Ask Joan: Can we book a cat-free holiday?

Cat phobia curbs couple’s holiday plans, and hotel prices hinder visit to Westminster

A cruise ship is the one place where you will not find a cat

A cruise ship is the one place where you will not find a cat


My wife has a cat phobia and cannot be in the same area where there is a cat or cats. This very much restricts where we can go on holidays. Around 10 years ago, we had a difficult holiday in an otherwise beautiful Dubrovnik: cats were turning up everywhere – on the street, under tables, in restaurants etc. We would particularly like to be able to visit cat-free destinations in Southern Europe. – TT, Dublin

I can empathise with your wife; phobias can seriously affect our lives and the things we would really like to do. Your question led me to investigate the likelihood of cats in various countries and I found a graph prepared by Euromonitor of cat- and dog-owning nations. Southern Europe veered more towards cats, though people in Spain and Portugal have more dogs than cats as pets.

The one place you will not meet a cat is on a cruise ship; no moggies on board any ship. So maybe this is the way to have a lovely cat-free holiday. There has been a huge surge in cruise holidays in recent years and the value is very good when you consider all meals, entertainment and activities are included.

Barcelona is a big cruise port for the Mediterranean and there are weekly departures that travel all around the coast visiting different places each day.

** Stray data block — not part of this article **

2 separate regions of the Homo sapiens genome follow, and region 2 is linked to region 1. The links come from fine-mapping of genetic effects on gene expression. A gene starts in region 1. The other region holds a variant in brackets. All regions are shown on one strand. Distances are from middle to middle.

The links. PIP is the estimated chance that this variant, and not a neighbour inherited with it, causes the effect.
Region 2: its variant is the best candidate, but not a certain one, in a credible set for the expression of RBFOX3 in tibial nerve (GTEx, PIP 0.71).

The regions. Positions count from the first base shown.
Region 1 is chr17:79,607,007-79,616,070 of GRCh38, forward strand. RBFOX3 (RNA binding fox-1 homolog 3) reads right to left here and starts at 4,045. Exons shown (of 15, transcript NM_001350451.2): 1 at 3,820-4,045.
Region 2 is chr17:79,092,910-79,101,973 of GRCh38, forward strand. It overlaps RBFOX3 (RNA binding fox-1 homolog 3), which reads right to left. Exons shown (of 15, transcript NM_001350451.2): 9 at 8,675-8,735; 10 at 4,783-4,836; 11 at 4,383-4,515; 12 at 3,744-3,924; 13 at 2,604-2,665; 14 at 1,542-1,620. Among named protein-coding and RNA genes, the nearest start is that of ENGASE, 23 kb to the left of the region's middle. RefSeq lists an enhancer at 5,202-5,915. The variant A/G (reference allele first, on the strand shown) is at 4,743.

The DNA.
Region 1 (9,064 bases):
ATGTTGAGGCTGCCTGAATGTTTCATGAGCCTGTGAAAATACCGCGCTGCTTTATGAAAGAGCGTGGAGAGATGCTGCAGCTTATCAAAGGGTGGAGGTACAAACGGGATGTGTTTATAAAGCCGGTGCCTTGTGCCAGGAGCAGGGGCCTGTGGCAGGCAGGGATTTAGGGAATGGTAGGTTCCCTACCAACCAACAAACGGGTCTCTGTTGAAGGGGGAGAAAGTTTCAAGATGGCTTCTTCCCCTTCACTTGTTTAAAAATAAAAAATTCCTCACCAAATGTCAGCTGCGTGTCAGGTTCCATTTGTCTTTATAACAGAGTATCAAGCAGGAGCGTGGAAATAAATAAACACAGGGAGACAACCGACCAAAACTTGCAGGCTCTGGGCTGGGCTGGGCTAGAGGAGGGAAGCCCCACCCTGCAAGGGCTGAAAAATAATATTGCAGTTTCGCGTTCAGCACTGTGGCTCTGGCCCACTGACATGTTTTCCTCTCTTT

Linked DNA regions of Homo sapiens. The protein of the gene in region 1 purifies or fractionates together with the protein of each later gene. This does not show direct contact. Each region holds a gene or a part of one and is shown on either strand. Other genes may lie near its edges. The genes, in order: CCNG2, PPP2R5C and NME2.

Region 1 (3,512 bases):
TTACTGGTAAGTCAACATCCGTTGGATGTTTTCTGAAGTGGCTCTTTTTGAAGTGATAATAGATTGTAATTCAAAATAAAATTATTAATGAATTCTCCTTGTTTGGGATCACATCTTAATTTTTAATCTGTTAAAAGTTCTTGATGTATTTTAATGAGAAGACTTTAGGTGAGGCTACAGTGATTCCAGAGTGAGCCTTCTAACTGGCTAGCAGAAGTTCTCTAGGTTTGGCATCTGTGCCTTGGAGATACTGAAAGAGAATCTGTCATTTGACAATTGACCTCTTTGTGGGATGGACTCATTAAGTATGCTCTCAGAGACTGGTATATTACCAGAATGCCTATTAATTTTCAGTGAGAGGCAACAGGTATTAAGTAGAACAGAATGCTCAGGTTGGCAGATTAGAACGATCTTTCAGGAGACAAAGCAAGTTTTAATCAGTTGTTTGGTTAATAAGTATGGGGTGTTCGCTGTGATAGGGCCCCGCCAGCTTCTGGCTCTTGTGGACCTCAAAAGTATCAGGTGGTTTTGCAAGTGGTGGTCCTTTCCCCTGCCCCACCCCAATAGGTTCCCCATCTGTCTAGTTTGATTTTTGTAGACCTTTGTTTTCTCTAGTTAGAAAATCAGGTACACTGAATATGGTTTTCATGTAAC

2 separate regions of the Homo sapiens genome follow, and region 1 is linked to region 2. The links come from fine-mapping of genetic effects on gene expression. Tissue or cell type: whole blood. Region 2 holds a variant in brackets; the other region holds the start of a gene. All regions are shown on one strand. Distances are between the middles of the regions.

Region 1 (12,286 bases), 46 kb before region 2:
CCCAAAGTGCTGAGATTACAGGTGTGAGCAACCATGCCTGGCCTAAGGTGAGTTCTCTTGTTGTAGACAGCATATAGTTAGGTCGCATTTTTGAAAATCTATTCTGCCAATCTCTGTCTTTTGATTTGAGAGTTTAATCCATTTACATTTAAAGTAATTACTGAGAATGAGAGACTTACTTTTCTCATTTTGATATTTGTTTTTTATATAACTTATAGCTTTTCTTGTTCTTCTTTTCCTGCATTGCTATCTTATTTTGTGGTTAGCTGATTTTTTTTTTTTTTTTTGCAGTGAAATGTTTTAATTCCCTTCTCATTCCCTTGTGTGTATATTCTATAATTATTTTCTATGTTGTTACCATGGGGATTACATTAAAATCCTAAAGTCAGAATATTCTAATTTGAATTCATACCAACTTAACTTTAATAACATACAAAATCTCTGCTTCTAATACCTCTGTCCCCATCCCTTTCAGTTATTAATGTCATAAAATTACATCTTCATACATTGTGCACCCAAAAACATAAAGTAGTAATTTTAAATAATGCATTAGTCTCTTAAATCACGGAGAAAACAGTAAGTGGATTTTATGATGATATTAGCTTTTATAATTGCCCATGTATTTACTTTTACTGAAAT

The other big ports for southern Europe would be Venice and Civitavecchia for Rome, all easily accessible from Ireland.

Each day in port there are usually coach or boat excursions to see places of interest. You and your wife could join these or just enjoy the ship. Cruise lines to consider are MSC, Royal Caribbean Norwegian and Celebrity Cruises. A chat with a good cruise agent will help decide which ship.

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I’m planning a visit to the Westminster area of London next spring. However, my experience of UK hotels is not good as they tend to be both expensive and of average standard compared with continental Europe.

I am prepared to commute (by underground) if it secures reasonable quality for an outlay of £140-£150 per double room per night. – MB, Kildare

There is no doubt that hotel prices in London have risen and continue to rise; your best option is to book as early as possible to find a well-located hotel.

Business hotels tend to have better rates at the weekends, especially in the four-star market, though breakfast can be extraordinarily expensive.

For example, the Park Plaza Riverbank is a lovely four-star hotel on Albert Embankment, in walking distance to Westminster, and the early saver rate averages around £125 per room per night.

Grange Hotels have a nice collection of old-style hotels around London and the Rochester at Vincent Square is 10 minutes’ walk from Westminster Square and Big Ben. The early saver rate is £151 including continental breakfast.

Commuting from Islington, the Doubletree by Hilton would be a good location as it is only five minutes from the Tube. It was a Jurys Inn and has now been upgraded to a lovely four-star property. In spring you would be looking at rates from £109-£126 per night, breakfast extra.

My other suggestion is to book a package with a travel agent or tour operator and combine the flights and hotel to get a good price.

A four-star hotel with Aer Lingus flights will cost in the region of €350-€450pps for three nights. See and